Despite the negativity associated with his actual life (nobody's perfect right?), his message of conservation and commitment to nature seem authentic enough. Smith presents a very objective view of Belaney's behaviour, stemming from his own abandonment by his parents to be raised by paternal aunts that culminated in total immersion into his native fantasy.
Whatever you think of the man however, one thing is certain, and that is Belaney's paddling skills improved sufficiently for him to be considered an proficient canoeist. I've developed a bit of a fascination with other people's paddles and wondered if Belaney himself had a preferred design. In the wonderful silent films from the National Film Board that made Grey Owl (and his pet beaver Jelly Roll) world famous, you see him using some sort of elongated beavertail design. Also interesting to note his traditional use of lashed paddles during the portage as well as what looks like a tumpline dangling from the center yoke.
Beaver People - 1928, 13 min
Beaver Family - 1929, 14 min 16 s
This famous pic of Grey Owl sitting on the edge of his canoe was taken during his employment as a ranger at Riding Mountain National Park, in Manitoba. It shows a large, elongated beavertail paddle.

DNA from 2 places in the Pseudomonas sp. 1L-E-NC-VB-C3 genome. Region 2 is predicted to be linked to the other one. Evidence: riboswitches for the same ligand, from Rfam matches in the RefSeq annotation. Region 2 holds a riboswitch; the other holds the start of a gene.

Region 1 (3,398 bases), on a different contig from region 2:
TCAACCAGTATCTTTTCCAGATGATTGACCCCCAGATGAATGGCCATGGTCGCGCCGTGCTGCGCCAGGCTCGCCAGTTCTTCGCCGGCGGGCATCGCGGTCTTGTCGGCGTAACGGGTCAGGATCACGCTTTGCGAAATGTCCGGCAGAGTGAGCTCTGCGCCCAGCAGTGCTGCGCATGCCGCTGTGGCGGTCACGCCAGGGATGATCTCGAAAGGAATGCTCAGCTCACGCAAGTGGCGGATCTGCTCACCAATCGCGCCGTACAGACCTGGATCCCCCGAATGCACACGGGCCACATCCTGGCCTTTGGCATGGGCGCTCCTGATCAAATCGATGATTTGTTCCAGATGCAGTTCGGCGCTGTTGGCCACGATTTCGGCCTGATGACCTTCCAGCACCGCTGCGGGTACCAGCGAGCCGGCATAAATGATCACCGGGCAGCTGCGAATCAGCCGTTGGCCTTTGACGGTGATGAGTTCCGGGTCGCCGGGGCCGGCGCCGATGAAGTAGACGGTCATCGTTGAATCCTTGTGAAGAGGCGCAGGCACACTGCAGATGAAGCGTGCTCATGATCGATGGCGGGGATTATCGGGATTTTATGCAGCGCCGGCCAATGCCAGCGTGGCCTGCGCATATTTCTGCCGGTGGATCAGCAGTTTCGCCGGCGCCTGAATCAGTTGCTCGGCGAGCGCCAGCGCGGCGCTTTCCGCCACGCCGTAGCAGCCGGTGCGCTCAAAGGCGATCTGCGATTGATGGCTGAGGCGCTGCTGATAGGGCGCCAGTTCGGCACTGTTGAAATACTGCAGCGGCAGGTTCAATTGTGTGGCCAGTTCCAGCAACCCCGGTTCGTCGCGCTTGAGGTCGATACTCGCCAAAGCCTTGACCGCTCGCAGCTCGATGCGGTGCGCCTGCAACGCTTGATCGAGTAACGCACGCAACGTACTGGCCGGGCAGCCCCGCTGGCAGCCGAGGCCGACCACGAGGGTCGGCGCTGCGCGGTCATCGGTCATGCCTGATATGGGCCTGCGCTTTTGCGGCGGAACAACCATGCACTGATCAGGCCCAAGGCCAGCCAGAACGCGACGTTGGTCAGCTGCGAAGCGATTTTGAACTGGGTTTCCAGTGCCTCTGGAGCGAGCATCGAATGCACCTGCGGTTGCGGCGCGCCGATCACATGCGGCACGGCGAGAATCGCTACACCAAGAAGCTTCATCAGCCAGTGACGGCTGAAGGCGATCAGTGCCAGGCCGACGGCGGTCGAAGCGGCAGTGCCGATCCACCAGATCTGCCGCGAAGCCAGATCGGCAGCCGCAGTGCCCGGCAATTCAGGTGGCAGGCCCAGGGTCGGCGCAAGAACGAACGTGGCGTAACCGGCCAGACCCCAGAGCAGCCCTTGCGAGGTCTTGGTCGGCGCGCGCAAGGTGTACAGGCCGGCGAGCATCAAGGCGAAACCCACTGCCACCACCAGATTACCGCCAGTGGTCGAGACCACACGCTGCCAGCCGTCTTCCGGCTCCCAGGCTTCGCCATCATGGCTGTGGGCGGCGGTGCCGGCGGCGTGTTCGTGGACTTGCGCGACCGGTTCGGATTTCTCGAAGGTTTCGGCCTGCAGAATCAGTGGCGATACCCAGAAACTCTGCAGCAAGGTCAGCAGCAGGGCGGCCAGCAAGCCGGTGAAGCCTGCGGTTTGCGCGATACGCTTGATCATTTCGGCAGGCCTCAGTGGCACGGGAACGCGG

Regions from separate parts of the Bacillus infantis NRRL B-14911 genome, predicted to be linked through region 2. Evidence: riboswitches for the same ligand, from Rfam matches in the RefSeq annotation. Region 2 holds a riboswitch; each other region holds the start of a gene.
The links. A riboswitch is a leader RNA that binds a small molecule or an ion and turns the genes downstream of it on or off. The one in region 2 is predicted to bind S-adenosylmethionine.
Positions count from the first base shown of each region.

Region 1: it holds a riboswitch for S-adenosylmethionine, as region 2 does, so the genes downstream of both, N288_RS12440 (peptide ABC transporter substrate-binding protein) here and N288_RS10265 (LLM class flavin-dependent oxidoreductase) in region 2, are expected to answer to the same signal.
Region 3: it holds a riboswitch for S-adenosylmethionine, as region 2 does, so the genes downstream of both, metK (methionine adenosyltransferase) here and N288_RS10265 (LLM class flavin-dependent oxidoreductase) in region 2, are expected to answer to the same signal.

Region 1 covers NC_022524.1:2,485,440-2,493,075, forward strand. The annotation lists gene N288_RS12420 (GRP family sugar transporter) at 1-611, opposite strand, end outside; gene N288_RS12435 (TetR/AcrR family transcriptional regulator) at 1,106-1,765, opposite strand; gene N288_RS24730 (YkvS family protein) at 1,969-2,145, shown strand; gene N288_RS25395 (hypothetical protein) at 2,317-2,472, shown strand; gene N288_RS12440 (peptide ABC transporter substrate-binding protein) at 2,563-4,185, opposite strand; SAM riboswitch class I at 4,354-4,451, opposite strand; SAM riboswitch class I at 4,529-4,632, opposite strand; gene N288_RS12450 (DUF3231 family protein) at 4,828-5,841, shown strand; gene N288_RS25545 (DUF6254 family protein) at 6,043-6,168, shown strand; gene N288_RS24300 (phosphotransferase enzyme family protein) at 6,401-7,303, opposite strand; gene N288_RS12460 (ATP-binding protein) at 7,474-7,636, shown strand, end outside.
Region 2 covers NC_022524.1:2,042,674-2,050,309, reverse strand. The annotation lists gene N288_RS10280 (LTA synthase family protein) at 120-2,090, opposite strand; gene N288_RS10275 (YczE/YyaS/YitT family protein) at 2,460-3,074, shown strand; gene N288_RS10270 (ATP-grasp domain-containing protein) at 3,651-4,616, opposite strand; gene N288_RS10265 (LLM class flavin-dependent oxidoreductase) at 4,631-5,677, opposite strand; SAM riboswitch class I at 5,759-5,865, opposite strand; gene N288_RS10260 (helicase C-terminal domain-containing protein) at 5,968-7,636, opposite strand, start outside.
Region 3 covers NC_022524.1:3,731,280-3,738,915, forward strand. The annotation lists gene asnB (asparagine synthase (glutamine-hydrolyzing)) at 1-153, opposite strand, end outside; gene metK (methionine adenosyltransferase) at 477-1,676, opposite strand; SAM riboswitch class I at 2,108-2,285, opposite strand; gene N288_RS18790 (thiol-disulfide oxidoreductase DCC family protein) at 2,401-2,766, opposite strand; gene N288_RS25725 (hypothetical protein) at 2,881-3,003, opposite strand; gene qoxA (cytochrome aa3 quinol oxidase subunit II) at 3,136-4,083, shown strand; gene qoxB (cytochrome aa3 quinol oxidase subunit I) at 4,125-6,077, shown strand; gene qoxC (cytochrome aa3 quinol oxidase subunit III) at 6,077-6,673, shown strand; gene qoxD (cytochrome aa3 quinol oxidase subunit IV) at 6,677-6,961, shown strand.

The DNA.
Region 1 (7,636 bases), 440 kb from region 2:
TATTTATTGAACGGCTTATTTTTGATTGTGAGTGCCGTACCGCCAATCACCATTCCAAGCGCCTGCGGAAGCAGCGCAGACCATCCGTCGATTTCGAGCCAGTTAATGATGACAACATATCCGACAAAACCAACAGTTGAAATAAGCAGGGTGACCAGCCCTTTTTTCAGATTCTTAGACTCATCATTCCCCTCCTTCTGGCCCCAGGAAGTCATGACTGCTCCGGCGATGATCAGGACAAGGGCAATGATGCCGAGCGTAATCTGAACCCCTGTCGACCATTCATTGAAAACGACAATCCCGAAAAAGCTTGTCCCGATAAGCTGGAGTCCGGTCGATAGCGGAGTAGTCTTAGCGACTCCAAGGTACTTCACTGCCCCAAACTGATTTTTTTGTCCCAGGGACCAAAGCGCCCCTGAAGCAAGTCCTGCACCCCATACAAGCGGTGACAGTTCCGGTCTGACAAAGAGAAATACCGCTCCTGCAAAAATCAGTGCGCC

Grey Owl at Riding Mountain National Park, Manitoba.
Date: [ca. 1931]
Photographer/Illustrator: Oliver, W.J., Calgary, Alberta
Due to low water conditions, Grey Owl moved to a cabin specially built for him on the shores of Lake Ajawaan, in Prince Albert National Park in the northern part of the adjacent province, Saskatchewan. The lodge was christened Beaver Lodge and Grey Owl famously extended an open invitation to any visitor...
Far enough away to gain seclusion, yet within reach of those whose genuine interest prompts them to make the trip, Beaver Lodge extends a welcome to you if your heart is right.
Tom Buttle's travel blog page on this area has some pics of Grey Owl's weathered old paddle that used to be displayed as well as lots of photos documenting the landscape. Obviously a different one than the beavertail from the Manitoba photo, but a classic straight forward design nonetheless. I also came across this picture of the paddle blade on Flickr as well as this shot of another young paddler posing with it.
Mr. Buttle posing with Grey Owl's signed paddle
If I ever make it out west with the canoe, this is one paddling destination I'll be visiting.